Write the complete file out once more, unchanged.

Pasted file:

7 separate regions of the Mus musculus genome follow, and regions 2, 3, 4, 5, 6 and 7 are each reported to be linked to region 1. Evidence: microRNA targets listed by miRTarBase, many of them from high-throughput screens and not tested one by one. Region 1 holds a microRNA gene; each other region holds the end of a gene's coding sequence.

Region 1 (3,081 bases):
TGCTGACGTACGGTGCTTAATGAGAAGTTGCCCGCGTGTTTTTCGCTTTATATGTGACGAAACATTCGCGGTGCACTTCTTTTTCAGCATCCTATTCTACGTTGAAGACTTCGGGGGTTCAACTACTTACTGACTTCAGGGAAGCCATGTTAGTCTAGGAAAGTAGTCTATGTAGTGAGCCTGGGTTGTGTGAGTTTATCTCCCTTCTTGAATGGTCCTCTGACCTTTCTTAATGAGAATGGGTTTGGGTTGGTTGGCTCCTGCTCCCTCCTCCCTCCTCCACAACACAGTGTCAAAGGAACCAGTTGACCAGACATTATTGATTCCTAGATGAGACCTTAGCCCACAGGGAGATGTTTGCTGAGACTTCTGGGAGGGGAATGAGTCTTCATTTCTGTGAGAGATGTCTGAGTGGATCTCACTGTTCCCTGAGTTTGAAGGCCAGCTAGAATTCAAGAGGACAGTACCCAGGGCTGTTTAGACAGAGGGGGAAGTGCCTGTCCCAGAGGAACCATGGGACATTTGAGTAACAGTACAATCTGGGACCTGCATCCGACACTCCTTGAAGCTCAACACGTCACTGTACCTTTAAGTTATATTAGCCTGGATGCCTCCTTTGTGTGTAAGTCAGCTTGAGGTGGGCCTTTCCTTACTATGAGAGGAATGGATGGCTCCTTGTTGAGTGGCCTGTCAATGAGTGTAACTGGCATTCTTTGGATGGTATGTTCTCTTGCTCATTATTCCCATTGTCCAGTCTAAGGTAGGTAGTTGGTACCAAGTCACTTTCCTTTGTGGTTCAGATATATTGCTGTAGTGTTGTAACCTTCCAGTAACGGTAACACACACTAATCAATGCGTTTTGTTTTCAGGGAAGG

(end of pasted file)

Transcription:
7 separate regions of the Mus musculus genome follow, and regions 2, 3, 4, 5, 6 and 7 are each reported to be linked to region 1. Evidence: microRNA targets listed by miRTarBase, many of them from high-throughput screens and not tested one by one. Region 1 holds a microRNA gene; each other region holds the end of a gene's coding sequence.

Region 1 (3,081 bases):
TGCTGACGTACGGTGCTTAATGAGAAGTTGCCCGCGTGTTTTTCGCTTTATATGTGACGAAACATTCGCGGTGCACTTCTTTTTCAGCATCCTATTCTACGTTGAAGACTTCGGGGGTTCAACTACTTACTGACTTCAGGGAAGCCATGTTAGTCTAGGAAAGTAGTCTATGTAGTGAGCCTGGGTTGTGTGAGTTTATCTCCCTTCTTGAATGGTCCTCTGACCTTTCTTAATGAGAATGGGTTTGGGTTGGTTGGCTCCTGCTCCCTCCTCCCTCCTCCACAACACAGTGTCAAAGGAACCAGTTGACCAGACATTATTGATTCCTAGATGAGACCTTAGCCCACAGGGAGATGTTTGCTGAGACTTCTGGGAGGGGAATGAGTCTTCATTTCTGTGAGAGATGTCTGAGTGGATCTCACTGTTCCCTGAGTTTGAAGGCCAGCTAGAATTCAAGAGGACAGTACCCAGGGCTGTTTAGACAGAGGGGGAAGTGCCTGTCCCAGAGGAACCATGGGACATTTGAGTAACAGTACAATCTGGGACCTGCATCCGACACTCCTTGAAGCTCAACACGTCACTGTACCTTTAAGTTATATTAGCCTGGATGCCTCCTTTGTGTGTAAGTCAGCTTGAGGTGGGCCTTTCCTTACTATGAGAGGAATGGATGGCTCCTTGTTGAGTGGCCTGTCAATGAGTGTAACTGGCATTCTTTGGATGGTATGTTCTCTTGCTCATTATTCCCATTGTCCAGTCTAAGGTAGGTAGTTGGTACCAAGTCACTTTCCTTTGTGGTTCAGATATATTGCTGTAGTGTTGTAACCTTCCAGTAACGGTAACACACACTAATCAATGCGTTTTGTTTTCAGGGAAGG